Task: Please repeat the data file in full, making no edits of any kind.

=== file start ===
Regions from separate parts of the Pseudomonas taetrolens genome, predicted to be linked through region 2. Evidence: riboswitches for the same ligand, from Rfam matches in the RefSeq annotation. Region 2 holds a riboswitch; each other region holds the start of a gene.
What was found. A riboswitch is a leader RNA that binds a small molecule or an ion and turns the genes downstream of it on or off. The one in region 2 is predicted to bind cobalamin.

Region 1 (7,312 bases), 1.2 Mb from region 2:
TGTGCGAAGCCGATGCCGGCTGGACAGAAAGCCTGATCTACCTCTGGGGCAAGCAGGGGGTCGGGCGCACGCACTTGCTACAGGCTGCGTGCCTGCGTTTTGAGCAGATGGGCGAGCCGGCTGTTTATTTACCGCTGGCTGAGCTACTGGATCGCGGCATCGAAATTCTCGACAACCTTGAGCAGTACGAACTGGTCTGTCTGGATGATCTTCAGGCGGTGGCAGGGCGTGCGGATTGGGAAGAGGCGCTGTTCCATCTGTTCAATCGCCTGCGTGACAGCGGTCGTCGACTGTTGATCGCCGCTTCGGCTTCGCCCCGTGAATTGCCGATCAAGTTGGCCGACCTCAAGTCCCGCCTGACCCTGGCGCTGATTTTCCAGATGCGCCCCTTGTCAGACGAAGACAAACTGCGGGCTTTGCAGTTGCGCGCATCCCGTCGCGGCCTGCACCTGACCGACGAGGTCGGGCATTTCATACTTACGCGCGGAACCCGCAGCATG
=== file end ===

Regions from separate parts of the Pseudomonas taetrolens genome, predicted to be linked through region 2. Evidence: riboswitches for the same ligand, from Rfam matches in the RefSeq annotation. Region 2 holds a riboswitch; each other region holds the start of a gene.
What was found. A riboswitch is a leader RNA that binds a small molecule or an ion and turns the genes downstream of it on or off. The one in region 2 is predicted to bind cobalamin.

Region 1 (7,312 bases), 1.2 Mb from region 2:
TGTGCGAAGCCGATGCCGGCTGGACAGAAAGCCTGATCTACCTCTGGGGCAAGCAGGGGGTCGGGCGCACGCACTTGCTACAGGCTGCGTGCCTGCGTTTTGAGCAGATGGGCGAGCCGGCTGTTTATTTACCGCTGGCTGAGCTACTGGATCGCGGCATCGAAATTCTCGACAACCTTGAGCAGTACGAACTGGTCTGTCTGGATGATCTTCAGGCGGTGGCAGGGCGTGCGGATTGGGAAGAGGCGCTGTTCCATCTGTTCAATCGCCTGCGTGACAGCGGTCGTCGACTGTTGATCGCCGCTTCGGCTTCGCCCCGTGAATTGCCGATCAAGTTGGCCGACCTCAAGTCCCGCCTGACCCTGGCGCTGATTTTCCAGATGCGCCCCTTGTCAGACGAAGACAAACTGCGGGCTTTGCAGTTGCGCGCATCCCGTCGCGGCCTGCACCTGACCGACGAGGTCGGGCATTTCATACTTACGCGCGGAACCCGCAGCATG